Chudleigh, who calls himself an old hippie, says the idea was a gift to him. "Now it's a gift to the rest of the world."
Free Spirit Spheres is a novel bed-and-breakfast run by Chudleigh and his partner, Rosey Cowan, on five acres near Vancouver Island's Qualicum Beach. It may be the only place on sphere Earth where mortals can dwell in wooden orbs suspended from towering trees.
The owners themselves occupy roomier quarters, a two-storey log house. In a grove nearby are the spheres Eryn and Eve, each suspended from three, nearly vertical ropes tethered to 70-year-old trees. Guests climb spiral staircases to suspension bridges, leading to the globes' doorways. There is a pond near the site, and an outhouse with a composting toilet.
In strong winds, the spheres swing gently with the trees. "I wanted them to be stable," Chudleigh says. "I know that three-legged stools are more stable than four-legged chairs. This is like a three-legged stool, upside down." He notes that the spheres weathered the tempestuous winter of 2006 just fine.
Visitors always search for comparisons upon encountering the spheres. They've been called pumpkins, omniscient eyeballs, pendants, deep-sea dive tanks and space pods. Chudleigh, a naturalist, sees them as gigantic nuts. In what he describes as bio-mimicry, the outer shell protects the seed inside: the circular shape allows stress to be distributed all around and absorbed.
The "uniwall" construction melds floor into ceiling. "There's no discontinuity, no breaks, it's all one," he says.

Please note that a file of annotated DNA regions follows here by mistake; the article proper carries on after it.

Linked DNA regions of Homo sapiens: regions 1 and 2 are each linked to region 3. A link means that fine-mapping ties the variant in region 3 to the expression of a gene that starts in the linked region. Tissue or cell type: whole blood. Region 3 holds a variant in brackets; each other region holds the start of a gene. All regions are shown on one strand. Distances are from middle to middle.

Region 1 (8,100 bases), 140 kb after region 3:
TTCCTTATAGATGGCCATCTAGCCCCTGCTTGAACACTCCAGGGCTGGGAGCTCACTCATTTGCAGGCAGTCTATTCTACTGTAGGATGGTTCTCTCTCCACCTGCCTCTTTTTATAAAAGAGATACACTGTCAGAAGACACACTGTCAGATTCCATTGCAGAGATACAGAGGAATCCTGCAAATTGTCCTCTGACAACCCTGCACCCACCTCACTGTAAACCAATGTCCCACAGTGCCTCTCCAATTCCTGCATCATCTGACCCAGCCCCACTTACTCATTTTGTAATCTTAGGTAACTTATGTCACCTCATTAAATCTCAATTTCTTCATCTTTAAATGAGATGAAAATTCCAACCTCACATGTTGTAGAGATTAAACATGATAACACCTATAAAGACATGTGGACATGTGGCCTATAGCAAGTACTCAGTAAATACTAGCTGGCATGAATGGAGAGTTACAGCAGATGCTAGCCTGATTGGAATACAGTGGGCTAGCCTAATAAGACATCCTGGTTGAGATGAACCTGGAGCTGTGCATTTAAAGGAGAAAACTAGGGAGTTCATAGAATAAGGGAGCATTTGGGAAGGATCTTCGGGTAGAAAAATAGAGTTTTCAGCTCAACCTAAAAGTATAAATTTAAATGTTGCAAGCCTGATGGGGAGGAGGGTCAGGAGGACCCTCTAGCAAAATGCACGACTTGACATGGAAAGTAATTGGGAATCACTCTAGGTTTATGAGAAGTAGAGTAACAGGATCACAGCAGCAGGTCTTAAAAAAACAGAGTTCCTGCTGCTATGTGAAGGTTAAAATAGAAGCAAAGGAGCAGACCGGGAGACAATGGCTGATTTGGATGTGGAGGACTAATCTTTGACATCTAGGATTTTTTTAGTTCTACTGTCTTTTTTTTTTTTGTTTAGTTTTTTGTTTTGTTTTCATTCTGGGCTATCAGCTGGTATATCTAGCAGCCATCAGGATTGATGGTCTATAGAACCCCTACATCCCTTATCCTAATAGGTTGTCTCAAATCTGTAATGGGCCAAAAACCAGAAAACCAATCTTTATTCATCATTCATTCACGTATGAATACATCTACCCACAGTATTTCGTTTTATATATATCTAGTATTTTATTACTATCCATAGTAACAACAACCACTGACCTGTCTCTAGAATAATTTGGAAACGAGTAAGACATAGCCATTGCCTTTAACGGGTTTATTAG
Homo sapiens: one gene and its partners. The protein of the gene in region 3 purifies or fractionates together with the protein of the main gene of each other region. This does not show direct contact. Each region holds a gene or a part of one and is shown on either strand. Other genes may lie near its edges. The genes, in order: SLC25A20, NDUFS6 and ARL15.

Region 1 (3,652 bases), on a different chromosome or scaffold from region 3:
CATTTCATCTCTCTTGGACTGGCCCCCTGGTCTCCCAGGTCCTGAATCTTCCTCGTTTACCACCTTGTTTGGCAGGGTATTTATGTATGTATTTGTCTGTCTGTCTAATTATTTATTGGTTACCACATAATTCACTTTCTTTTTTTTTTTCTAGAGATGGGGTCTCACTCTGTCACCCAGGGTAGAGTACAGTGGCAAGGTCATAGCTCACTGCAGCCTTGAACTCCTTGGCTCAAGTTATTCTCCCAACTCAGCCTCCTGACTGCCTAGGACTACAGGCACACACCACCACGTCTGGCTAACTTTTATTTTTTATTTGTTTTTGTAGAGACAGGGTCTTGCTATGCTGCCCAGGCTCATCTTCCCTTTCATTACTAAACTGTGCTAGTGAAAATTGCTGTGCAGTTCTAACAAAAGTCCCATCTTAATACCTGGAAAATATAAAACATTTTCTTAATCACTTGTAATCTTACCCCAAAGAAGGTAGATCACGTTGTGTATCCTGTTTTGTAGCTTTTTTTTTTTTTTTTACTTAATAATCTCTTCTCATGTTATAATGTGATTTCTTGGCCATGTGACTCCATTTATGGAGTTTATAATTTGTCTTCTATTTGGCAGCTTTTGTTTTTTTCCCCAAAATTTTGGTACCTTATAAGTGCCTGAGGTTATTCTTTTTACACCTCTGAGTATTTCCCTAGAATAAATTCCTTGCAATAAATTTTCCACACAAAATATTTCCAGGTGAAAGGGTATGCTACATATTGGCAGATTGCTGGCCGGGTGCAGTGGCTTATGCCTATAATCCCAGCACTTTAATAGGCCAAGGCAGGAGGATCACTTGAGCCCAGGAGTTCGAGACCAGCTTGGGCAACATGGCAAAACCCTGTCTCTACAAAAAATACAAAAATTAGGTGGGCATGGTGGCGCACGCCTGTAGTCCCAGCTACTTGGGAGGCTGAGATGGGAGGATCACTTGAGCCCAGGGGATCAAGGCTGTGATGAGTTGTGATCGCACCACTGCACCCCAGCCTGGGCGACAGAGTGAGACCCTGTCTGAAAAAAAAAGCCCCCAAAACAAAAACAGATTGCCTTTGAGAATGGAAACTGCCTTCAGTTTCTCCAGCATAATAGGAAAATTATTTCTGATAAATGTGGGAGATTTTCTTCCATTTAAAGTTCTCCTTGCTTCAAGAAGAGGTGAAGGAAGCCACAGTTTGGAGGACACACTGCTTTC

With the forest as a foundation for the spheres, occupants have a vested interest in protecting the anchoring trees. Chudleigh calls this "organic architecture," and his work has been featured in some 30 architecture publications, following pilgrimages by curious architects.
The spheres are undeniably nautical with their rigging, yacht-style joinery, brass trim, compact interiors and 40-inch portholes. Chudleigh is also a boatbuilder who has lived on a 40-foot vessel he constructed. His shift from rolling seas to swaying trees brings the forest to the people. European urbanites have visited and been dazed by the clever interior design - including a table, bed, heat and electricity - and the stunning treetop views. Thanks to the sensory banquet of birdsong, starry nights and rainforest bouquet, "Lots of people have epiphanies when they stay out here," Chudleigh says.
"You're cocooned, encompassed by it all," adds Cowan, a former teacher and translator who works as a hydrotherapist. She notes that the spheres offer a different way to savour nature. There's protection from the elements, and from roaming bears. "When I leave the spheres, I have a smile on my face."
Eve, nine feet in diameter and crafted from yellow cedar, was Chudleigh's prototype, completed in 1998. Eryn, a little larger and made from lightweight Sitka spruce, was completed in 2004 at a cost of about $105,000. Each sphere represents 3,000 hours of work.
It's not easy to create a circular living space. "You can't go to Home Depot and buy a set of window hinges for a sphere," Chudleigh says with a grin. Lacking right-angle reference points, he used polar coordinates based on the sphere's radius. Crafting doors that could open was another puzzle, but the self-described "stubborn soul" didn't jump ship. Some nights he'd fall asleep pondering a problem and resolve the problem in dreams.